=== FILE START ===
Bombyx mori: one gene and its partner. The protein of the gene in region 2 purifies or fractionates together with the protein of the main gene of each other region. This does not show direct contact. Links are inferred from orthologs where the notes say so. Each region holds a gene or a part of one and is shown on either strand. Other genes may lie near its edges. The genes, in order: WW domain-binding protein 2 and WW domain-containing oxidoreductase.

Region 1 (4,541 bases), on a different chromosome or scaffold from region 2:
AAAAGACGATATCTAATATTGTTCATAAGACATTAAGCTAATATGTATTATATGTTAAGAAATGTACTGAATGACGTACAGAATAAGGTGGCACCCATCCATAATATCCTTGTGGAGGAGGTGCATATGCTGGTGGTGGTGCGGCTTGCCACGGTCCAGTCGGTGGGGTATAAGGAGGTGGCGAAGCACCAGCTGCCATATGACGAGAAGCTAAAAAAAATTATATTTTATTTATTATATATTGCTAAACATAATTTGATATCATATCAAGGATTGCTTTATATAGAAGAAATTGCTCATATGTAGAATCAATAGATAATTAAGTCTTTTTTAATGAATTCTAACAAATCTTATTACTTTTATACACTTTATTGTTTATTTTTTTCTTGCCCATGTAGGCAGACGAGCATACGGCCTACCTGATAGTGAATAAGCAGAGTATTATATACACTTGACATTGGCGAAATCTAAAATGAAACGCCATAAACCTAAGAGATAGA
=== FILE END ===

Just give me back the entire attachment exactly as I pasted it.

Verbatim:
Bombyx mori: one gene and its partner. The protein of the gene in region 2 purifies or fractionates together with the protein of the main gene of each other region. This does not show direct contact. Links are inferred from orthologs where the notes say so. Each region holds a gene or a part of one and is shown on either strand. Other genes may lie near its edges. The genes, in order: WW domain-binding protein 2 and WW domain-containing oxidoreductase.

Region 1 (4,541 bases), on a different chromosome or scaffold from region 2:
AAAAGACGATATCTAATATTGTTCATAAGACATTAAGCTAATATGTATTATATGTTAAGAAATGTACTGAATGACGTACAGAATAAGGTGGCACCCATCCATAATATCCTTGTGGAGGAGGTGCATATGCTGGTGGTGGTGCGGCTTGCCACGGTCCAGTCGGTGGGGTATAAGGAGGTGGCGAAGCACCAGCTGCCATATGACGAGAAGCTAAAAAAAATTATATTTTATTTATTATATATTGCTAAACATAATTTGATATCATATCAAGGATTGCTTTATATAGAAGAAATTGCTCATATGTAGAATCAATAGATAATTAAGTCTTTTTTAATGAATTCTAACAAATCTTATTACTTTTATACACTTTATTGTTTATTTTTTTCTTGCCCATGTAGGCAGACGAGCATACGGCCTACCTGATAGTGAATAAGCAGAGTATTATATACACTTGACATTGGCGAAATCTAAAATGAAACGCCATAAACCTAAGAGATAGA